“The western Christian democratic parties are more focused on people living in the countryside and small towns and they support the model of a social market economy,” Marušiak added.
KDH lost its identity
The KDH and its representatives played an important role in the 1990s when they were part of the opposition to then-prime minister Vladimír Mečiar. Back in 1998, the KDH leader even withdrew in favour of Mikuláš Dzurinda, who later became prime minister, Marušiak pointed out.
On the other hand, KDH disagreed with any alternative personalities or programmes. This spurred a mass of defections in recent years as well blocking changes to its programme or image.
“KDH has lost its identity,” Marušiak said. “Its liberal economic and social programme was far from the problems of its electorate.”
After losing economic experts, the party took up other agendas. Moreover, the party lost its political initiative in recent years and only responded to Christian activities in the third sector.
“They were emptied from the point of values, programme and personalities,” Marušiak said, adding that none of KDH’s attempts to attract voters had worked.
One of the last controversies connected with the party was a proposal to punish abortion with a prison sentence. This was too strong for the stable voters of the party, according to Marušiak.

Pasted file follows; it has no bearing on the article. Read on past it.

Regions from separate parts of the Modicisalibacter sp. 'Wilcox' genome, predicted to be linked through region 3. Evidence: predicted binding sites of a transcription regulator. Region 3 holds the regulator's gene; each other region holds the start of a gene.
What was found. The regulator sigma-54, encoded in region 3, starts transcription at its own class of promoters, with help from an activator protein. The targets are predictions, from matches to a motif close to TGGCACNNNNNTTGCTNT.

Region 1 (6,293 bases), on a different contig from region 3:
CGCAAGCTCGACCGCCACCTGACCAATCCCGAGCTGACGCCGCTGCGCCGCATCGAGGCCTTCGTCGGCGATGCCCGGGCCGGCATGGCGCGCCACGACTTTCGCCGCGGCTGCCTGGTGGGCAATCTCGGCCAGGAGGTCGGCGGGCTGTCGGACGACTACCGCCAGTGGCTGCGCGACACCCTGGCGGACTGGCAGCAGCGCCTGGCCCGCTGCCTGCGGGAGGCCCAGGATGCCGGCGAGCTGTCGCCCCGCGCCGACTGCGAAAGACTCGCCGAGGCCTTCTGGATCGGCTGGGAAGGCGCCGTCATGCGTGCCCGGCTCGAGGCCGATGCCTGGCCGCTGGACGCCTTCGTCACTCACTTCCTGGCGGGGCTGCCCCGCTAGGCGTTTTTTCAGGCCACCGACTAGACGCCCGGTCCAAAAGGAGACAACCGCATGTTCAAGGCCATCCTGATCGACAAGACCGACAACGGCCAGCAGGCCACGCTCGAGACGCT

Moreover, KDH was not the only party promoting a pro-life agenda. It also has supporters in Ordinary People and Independent Personalities (OĽaNO) and the far-right People’s Party – Our Slovakia (ĽSNS), he added.
Pavel Haulík of the MVK polling agency opined that many KDH voters picked OĽaNO or ĽSNS in the recent vote, but also the newly-established Sme Rodina (We Are Family) of Boris Kollár.
Figeľ is a weak leader
KDH has also struggled to introduce new personalities. Due to the party’s internal problems, several of its members have left over time. These included Dzurinda, Vladimír Palko, František Mikloško, as well as Daniel Lipšic and Radoslav Procházka, Marušiak continued.
“All these personalities have left as they perceived its policies to be too conservative, static and maladjusted,” Kusý told The Slovak Spectator.
Most of them established their own political parties.